KPMG Trade Alert
If your company sells goods to a related company into the U.S., you may now be able to recover U.S. duty paid if the price of the goods is reduced due to a transfer pricing adjustment. Importers should review their imports into the U.S. to determine whether they are entitled to a refund of duty.
The primary method of customs valuation is the Transaction Value Method (transaction value). The transaction value is generally the price paid in a sale for exportation to the U.S., subject to certain adjustments. As such, when a Canadian company sells goods to a related company in the U.S., the value for customs declaration purposes is often based on the selling price from the Canadian company to the related U.S. company. However, this transaction value cannot be used if the selling price is influenced by the relationship between the companies.
In related party transactions, one way to support the transaction value (i.e., to demonstrate that the selling price is not influenced by the relationship) is to establish an arm’s-length price for income tax purposes and use that transfer price as the basis to determine the customs value.
Though using an arm’s length transfer price can be a good way to establish a customs value, complications can arise if the income tax authorities don’t agree with the transfer price and adjust it after the goods are imported.
Decrease in cost of goods sold
Until recently, when a transfer price adjustment resulted in a decrease in the cost of goods sold, the decrease (after importation) in the price paid or payable would be disregarded for U.S. customs purposes. The importer was required to report such adjustments to the U.S. Customs and Border Protection Agency (U.S. Customs) but the importer was not eligible to claim a refund of customs duty overpaid at the time of importation.
U.S. Customs recently announced a change in this policy. Under the new policy, the transaction value may be applied when the selling price is subject to post-importation adjustments under formal transfer pricing policies. As a result, importers may now be able to obtain a refund of duty paid when the transfer price is reduced after the goods are imported.
Increase in cost of goods sold
When a transfer price adjustment results in an increase in the “cost of goods sold”, the customs value is also affected and the importer must correct the declared value. U.S. Customs strongly encourages importers to report transfer price adjustments using its “Reconciliation Program.” Generally, under the Reconciliation Program, the importer may flag import entries and declare an initial value at that time to be subsequently completed or reconciled no later than 21 months after importation.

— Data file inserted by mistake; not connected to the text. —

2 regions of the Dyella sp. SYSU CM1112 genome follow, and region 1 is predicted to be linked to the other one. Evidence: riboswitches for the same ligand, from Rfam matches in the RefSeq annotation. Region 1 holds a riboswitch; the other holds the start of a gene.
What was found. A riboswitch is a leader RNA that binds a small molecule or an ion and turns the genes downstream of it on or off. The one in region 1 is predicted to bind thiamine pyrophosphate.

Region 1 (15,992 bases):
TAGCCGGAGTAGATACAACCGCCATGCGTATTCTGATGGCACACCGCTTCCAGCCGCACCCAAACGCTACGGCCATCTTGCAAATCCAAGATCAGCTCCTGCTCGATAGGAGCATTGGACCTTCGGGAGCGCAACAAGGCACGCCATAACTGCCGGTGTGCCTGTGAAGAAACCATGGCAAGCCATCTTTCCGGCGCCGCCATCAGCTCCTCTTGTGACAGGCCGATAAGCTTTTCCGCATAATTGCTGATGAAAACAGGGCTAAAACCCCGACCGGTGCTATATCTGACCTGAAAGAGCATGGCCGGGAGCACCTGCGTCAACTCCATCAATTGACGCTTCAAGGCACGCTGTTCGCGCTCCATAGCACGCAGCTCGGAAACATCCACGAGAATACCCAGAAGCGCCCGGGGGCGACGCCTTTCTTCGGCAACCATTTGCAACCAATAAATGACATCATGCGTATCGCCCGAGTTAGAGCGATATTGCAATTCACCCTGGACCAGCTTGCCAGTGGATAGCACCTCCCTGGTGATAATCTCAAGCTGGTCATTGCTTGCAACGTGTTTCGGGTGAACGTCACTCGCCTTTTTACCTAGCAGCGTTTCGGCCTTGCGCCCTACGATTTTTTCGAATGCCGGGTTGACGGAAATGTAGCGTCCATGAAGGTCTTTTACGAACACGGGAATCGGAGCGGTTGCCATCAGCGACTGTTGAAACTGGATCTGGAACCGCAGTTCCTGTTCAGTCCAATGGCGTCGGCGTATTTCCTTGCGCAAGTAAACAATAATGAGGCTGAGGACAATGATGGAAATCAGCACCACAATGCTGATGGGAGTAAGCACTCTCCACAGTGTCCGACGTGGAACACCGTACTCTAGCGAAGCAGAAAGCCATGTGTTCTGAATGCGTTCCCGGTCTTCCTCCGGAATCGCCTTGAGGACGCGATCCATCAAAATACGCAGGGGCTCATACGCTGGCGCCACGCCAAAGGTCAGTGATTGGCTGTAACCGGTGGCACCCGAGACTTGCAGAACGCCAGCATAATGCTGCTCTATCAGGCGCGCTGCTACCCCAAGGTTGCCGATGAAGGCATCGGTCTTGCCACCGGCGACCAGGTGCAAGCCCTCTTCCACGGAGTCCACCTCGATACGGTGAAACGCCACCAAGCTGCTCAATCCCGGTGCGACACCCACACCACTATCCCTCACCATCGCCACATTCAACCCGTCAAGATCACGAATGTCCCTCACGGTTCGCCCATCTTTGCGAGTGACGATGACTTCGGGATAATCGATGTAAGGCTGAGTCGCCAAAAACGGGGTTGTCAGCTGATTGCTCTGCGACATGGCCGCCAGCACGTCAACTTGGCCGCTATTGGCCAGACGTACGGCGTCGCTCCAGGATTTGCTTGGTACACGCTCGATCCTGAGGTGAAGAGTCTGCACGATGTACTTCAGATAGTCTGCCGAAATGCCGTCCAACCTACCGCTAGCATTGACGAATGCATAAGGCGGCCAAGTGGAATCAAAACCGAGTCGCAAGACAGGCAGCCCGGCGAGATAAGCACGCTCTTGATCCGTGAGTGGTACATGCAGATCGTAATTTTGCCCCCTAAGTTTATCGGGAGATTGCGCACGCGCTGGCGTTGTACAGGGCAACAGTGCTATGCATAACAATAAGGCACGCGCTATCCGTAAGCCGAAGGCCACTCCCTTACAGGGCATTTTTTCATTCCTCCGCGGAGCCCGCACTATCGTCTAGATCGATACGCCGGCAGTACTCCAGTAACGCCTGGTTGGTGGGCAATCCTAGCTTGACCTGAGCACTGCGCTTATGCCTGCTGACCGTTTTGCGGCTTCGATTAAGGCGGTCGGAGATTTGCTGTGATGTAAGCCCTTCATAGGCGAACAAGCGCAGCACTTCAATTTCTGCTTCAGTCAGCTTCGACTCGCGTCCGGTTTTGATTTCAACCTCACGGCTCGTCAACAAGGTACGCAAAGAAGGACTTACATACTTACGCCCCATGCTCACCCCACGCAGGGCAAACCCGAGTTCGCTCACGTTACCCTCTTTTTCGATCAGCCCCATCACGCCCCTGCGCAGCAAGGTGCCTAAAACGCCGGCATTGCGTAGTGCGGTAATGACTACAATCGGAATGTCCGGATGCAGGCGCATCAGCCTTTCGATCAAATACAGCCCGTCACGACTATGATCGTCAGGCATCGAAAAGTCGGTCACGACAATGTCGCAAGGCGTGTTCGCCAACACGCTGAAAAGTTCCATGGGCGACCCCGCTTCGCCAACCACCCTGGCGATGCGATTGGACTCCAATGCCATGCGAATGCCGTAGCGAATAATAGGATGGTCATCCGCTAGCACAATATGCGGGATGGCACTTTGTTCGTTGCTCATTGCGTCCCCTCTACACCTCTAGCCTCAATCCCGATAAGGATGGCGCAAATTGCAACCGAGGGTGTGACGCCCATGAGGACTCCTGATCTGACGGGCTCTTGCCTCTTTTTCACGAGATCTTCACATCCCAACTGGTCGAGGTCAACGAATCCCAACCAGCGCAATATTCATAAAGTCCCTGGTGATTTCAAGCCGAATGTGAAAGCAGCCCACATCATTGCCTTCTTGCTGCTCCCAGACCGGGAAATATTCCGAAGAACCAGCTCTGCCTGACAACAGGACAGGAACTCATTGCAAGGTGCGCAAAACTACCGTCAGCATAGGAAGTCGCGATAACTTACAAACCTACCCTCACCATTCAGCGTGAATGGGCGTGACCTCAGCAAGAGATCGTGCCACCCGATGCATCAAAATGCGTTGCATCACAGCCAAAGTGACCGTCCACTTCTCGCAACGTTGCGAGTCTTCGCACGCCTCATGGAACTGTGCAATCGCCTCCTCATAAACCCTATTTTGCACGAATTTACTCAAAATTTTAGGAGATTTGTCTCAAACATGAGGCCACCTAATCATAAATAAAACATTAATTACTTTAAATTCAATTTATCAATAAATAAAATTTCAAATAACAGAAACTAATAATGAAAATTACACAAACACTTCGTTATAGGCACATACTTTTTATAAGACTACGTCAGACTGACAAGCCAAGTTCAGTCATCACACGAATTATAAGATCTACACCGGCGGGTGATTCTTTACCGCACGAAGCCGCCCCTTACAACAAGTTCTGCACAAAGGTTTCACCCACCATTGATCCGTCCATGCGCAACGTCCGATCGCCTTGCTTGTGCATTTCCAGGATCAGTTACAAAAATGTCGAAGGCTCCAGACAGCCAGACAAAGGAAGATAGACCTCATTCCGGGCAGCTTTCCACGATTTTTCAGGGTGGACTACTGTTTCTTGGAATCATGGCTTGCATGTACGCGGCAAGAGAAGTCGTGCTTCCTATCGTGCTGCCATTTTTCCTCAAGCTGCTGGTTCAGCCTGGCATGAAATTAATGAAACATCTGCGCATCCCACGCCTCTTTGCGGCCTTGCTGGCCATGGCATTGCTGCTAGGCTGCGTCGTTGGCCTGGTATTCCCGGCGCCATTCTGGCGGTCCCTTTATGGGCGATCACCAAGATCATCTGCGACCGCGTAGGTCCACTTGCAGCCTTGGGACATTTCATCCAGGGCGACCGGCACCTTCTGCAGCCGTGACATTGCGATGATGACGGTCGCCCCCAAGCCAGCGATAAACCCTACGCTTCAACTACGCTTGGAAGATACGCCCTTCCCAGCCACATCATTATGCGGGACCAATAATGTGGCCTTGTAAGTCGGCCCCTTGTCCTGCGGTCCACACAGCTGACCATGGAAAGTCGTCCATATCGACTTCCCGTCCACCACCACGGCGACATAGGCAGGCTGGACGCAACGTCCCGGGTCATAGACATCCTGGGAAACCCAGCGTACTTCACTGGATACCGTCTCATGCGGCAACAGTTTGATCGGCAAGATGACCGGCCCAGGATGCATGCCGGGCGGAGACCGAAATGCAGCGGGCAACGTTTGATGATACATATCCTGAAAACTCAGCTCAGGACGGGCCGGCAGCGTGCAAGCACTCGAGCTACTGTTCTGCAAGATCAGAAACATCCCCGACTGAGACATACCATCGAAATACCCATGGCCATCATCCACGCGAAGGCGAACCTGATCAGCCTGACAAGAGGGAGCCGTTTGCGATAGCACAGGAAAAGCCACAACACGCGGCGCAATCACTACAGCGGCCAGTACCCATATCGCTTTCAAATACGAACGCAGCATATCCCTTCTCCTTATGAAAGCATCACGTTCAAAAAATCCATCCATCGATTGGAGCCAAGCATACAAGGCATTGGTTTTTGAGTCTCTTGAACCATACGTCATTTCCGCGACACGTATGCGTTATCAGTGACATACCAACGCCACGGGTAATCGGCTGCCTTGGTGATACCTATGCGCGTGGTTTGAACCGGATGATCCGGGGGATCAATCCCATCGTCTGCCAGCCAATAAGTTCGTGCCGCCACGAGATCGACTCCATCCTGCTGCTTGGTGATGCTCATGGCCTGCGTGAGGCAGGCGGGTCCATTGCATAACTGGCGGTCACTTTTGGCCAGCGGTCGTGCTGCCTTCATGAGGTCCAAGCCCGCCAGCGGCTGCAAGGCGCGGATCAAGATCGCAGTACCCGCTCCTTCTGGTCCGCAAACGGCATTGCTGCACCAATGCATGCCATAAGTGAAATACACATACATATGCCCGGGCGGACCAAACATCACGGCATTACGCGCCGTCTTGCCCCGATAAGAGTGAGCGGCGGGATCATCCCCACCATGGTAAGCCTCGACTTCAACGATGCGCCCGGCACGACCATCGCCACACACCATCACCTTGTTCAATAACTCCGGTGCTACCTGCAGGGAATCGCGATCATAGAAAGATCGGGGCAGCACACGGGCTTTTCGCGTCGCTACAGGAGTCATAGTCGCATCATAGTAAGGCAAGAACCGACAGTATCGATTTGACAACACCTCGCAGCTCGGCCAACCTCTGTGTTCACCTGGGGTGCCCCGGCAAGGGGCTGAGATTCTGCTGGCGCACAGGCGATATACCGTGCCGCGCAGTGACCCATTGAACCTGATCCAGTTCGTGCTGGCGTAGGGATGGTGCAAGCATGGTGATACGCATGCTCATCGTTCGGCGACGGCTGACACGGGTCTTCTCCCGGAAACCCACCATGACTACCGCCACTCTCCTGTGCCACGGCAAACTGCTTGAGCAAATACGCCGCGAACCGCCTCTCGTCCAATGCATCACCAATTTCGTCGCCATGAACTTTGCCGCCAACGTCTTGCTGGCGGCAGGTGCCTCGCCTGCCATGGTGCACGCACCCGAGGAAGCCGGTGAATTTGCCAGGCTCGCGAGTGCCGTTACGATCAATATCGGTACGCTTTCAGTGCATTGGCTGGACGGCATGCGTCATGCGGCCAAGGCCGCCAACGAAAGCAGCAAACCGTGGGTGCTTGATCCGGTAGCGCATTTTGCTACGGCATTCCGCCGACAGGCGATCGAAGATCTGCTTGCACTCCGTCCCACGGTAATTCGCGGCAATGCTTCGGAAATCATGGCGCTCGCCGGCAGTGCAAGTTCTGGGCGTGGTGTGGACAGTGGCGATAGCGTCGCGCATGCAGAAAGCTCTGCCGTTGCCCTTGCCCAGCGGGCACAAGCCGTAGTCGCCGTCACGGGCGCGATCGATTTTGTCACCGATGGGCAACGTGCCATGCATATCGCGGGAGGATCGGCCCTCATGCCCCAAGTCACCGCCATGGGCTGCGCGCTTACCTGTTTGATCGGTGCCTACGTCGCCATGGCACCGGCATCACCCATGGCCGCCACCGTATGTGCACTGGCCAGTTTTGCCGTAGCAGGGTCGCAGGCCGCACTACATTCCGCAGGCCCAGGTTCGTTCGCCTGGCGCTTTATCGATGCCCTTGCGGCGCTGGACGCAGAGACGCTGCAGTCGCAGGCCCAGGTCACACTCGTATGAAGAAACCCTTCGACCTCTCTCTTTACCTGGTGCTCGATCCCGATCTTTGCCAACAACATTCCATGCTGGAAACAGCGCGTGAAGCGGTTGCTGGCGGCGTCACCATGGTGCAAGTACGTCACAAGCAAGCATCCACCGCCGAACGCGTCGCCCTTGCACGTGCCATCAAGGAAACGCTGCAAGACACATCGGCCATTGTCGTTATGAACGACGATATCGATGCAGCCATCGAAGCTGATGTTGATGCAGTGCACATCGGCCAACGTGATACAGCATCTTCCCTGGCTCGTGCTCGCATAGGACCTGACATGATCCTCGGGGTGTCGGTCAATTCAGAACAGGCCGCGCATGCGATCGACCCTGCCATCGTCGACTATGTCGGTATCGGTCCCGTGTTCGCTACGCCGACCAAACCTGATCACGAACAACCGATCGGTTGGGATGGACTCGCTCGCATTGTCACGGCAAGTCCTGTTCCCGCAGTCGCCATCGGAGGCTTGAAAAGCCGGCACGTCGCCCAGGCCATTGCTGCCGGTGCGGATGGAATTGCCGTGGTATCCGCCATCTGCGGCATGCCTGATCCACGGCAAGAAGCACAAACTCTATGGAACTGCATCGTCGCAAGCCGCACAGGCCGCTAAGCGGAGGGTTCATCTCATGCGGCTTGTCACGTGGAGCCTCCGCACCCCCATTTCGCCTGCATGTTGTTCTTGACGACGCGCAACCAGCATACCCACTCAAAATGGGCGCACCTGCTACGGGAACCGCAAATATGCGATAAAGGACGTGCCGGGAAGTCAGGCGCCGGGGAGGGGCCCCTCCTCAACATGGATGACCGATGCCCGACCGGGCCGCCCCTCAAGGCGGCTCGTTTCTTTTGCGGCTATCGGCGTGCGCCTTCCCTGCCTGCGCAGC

If the importer is not in the pre-approved Reconciliation Program, the importer may need to rely on other corrective measures such as reporting adjustments through post-entry amendments to the customs entry documentation.
Importers that are not currently reporting upward price adjustments should start doing so immediately and should consider applying for the Reconciliation Program with U.S. Customs to help them meet compliance requirements by reporting accurate values for imported goods. Participating in this program can also reduce the risk of non-compliance penalties.
Transfer pricing requirements for duty refund
The guiding principle of U.S. Customs’ new policy on downward transfer price adjustments is that, even though the parties may be related and certain costs may be within the control of the related parties, the parties’ transfer pricing policy may nonetheless be considered an objective formula for determining customs value if it satisfies five factors:
- A written “Intercompany Transfer Pricing Determination Policy” is in place prior to importation and the policy is prepared taking the relevant section of the Internal Revenue Code into account
- The U.S. taxpayer uses its transfer pricing policy in filing its income tax return, and any adjustments resulting from the transfer pricing policy are reported or used by the taxpayer in filing its income tax return
- The company’s transfer pricing policy specifies how the transfer price and any adjustments are determined with respect to all products covered by the transfer pricing policy for which the value is to be adjusted
- The company maintains and provides accounting details from its books and financial statements to support the claimed adjustments in the United States
- No other conditions exist that may affect U.S. Customs’ acceptance of the transfer price (e.g., the adjusted price must be an arm’s length price from U.S. Customs’ perspective).
To be eligible for duty refunds for downward transfer price adjustments, importers will need to implement transfer pricing policies, agreements and supporting documentation that are consistent not only with IRS transfer pricing requirements for income tax purposes, but also with U.S. Customs requirements. Thus, importers will have to consider U.S. Customs’ five factors when determining their transfer pricing policies and procedures.
For more information on these subjects, or any trade or customs issue, please contact one of KPMG’s Trade & Customs professionals:
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Information is current to July 15, 2012. The information contained in this TaxNewsFlash-Canada is of a general nature and is not intended to address the circumstances of any particular individual or entity. Although we endeavour to provide accurate and timely information, there can be no guarantee that such information is accurate as of the date it is received or that it will continue to be accurate in the future. No one should act upon such information without appropriate professional advice after a thorough examination of the particular situation. For more information, contact KPMG’s National Tax Centre at 416.777.8500.
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